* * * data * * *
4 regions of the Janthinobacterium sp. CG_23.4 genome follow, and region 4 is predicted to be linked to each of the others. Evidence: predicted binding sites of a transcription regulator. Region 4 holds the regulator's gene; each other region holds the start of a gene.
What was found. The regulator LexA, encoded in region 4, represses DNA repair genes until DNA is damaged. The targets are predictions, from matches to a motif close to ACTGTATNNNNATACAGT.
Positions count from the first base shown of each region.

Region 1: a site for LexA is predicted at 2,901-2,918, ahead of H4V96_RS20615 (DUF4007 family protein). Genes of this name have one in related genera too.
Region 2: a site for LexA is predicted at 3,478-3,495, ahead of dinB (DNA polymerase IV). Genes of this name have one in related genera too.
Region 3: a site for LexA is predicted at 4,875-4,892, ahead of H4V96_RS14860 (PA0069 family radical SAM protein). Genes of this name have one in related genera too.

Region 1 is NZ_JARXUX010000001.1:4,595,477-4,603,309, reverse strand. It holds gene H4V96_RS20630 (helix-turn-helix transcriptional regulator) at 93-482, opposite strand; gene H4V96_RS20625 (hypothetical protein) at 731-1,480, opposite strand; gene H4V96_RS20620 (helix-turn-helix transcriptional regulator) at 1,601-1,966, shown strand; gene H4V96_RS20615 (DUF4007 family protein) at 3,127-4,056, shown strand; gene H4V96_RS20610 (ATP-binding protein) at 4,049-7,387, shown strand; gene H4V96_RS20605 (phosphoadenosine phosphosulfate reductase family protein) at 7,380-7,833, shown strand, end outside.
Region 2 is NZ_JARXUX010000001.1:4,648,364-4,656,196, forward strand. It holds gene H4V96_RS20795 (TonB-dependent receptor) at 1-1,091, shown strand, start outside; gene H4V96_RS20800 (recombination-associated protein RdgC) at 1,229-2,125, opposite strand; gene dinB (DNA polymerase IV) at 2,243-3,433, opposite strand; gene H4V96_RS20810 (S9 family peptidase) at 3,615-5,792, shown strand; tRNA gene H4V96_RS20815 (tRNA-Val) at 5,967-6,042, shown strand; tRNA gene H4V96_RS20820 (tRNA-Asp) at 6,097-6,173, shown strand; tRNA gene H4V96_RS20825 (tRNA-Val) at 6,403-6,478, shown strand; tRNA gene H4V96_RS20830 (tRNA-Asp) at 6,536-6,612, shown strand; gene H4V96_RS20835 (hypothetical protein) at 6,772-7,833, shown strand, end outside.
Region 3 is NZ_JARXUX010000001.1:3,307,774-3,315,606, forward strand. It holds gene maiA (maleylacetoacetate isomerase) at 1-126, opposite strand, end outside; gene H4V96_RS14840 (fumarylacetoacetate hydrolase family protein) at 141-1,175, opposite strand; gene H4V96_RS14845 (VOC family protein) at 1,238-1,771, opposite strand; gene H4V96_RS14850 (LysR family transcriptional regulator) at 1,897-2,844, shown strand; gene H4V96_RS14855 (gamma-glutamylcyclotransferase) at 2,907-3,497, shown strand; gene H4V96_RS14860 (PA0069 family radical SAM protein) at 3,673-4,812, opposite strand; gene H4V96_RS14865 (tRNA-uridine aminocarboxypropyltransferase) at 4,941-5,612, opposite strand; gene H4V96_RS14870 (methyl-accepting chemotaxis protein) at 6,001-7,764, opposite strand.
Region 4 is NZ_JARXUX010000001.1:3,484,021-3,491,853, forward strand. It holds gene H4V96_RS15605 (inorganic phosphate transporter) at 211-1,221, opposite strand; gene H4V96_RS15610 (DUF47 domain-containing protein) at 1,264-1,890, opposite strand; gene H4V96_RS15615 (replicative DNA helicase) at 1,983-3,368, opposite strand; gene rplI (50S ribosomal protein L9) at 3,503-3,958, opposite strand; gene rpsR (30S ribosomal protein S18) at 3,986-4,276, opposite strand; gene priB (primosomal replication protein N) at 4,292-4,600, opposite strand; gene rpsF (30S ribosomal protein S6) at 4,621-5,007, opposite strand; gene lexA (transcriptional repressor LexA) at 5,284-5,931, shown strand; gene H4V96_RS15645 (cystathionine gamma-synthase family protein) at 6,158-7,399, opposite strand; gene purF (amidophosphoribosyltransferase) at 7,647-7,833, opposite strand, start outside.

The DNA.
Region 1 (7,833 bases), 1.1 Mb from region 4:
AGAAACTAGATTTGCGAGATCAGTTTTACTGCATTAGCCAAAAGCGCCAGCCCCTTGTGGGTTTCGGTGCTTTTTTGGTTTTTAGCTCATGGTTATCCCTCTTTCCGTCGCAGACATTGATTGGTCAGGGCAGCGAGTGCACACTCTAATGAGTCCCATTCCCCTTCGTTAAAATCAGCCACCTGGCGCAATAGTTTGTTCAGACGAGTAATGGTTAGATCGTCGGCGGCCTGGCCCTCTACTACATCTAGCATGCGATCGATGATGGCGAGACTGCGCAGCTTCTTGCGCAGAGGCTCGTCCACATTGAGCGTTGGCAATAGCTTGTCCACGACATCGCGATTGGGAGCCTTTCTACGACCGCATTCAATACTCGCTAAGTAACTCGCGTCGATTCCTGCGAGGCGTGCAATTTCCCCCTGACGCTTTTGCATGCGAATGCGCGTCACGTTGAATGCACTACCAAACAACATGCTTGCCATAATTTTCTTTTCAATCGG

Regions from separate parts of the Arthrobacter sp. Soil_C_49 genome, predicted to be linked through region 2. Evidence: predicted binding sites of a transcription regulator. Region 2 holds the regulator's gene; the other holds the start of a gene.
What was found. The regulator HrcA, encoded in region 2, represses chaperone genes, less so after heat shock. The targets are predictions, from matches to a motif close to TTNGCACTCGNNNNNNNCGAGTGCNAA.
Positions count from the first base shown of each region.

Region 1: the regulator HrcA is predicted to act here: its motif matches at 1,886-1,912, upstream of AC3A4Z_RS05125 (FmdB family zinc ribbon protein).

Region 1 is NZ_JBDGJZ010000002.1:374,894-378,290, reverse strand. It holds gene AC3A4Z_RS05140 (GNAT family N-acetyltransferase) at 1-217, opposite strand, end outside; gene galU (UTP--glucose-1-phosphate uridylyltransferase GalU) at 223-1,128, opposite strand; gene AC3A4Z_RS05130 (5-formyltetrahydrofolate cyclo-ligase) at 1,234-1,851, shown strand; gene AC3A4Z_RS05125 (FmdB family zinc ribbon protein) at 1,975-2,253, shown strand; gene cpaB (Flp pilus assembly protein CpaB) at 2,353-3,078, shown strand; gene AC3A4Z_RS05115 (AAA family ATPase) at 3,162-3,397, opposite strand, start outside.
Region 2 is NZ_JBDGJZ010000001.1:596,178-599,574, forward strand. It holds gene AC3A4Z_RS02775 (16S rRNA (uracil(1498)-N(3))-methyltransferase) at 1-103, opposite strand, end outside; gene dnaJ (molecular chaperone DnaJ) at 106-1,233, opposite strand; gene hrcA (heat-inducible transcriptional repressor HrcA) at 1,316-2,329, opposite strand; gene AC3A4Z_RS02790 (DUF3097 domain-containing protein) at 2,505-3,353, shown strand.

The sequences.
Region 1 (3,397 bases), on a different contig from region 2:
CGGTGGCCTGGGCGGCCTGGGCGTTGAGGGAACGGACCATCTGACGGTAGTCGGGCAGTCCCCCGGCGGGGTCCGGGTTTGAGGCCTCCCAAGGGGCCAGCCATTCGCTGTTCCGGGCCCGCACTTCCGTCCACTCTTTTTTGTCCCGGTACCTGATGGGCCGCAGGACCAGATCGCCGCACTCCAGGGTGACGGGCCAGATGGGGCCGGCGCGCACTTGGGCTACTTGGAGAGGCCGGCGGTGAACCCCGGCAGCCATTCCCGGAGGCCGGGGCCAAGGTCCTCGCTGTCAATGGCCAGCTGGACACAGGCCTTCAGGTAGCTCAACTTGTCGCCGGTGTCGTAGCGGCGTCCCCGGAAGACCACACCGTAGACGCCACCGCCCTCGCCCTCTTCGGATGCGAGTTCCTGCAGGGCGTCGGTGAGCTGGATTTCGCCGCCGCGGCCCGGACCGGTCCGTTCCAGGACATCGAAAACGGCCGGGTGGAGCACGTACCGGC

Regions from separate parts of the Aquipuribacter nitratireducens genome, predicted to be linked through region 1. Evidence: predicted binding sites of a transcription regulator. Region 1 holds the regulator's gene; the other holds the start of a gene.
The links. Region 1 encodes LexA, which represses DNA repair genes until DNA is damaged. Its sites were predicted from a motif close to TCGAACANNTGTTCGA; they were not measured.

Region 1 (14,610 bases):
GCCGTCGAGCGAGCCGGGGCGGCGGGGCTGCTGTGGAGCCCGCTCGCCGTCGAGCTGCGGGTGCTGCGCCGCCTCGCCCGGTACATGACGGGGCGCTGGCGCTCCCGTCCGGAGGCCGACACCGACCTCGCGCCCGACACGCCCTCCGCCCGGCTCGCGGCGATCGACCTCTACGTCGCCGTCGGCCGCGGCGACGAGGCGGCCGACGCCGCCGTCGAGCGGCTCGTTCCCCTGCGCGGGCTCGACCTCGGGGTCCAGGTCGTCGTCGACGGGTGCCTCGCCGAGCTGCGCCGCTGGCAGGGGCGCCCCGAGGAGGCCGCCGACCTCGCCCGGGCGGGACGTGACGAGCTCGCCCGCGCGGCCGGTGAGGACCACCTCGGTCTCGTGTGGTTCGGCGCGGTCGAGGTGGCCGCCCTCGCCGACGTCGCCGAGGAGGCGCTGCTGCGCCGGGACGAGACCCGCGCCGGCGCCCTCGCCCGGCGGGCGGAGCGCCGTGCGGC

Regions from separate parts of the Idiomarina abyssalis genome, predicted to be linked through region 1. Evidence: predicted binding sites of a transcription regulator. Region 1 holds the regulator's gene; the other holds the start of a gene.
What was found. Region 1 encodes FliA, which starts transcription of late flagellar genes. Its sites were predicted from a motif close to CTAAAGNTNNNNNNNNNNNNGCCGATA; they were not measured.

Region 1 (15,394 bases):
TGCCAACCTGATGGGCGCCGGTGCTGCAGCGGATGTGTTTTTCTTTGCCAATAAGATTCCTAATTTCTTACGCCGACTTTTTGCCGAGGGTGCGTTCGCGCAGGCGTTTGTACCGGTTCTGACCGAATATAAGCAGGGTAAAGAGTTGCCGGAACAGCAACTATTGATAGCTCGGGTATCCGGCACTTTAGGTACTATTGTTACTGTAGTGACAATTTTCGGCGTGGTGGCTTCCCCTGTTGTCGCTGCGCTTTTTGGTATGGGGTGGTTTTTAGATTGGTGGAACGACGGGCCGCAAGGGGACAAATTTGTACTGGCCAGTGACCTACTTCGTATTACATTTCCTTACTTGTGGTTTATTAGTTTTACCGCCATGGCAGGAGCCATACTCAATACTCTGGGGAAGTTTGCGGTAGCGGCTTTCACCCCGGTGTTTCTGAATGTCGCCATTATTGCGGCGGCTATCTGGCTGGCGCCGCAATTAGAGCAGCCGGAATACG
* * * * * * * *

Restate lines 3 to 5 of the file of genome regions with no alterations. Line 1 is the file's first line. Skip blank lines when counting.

Positions count from the first base shown of each region.

Region 1: a site for LexA is predicted at 2,901-2,918, ahead of H4V96_RS20615 (DUF4007 family protein). Genes of this name have one in related genera too.
Region 2: a site for LexA is predicted at 3,478-3,495, ahead of dinB (DNA polymerase IV). Genes of this name have one in related genera too.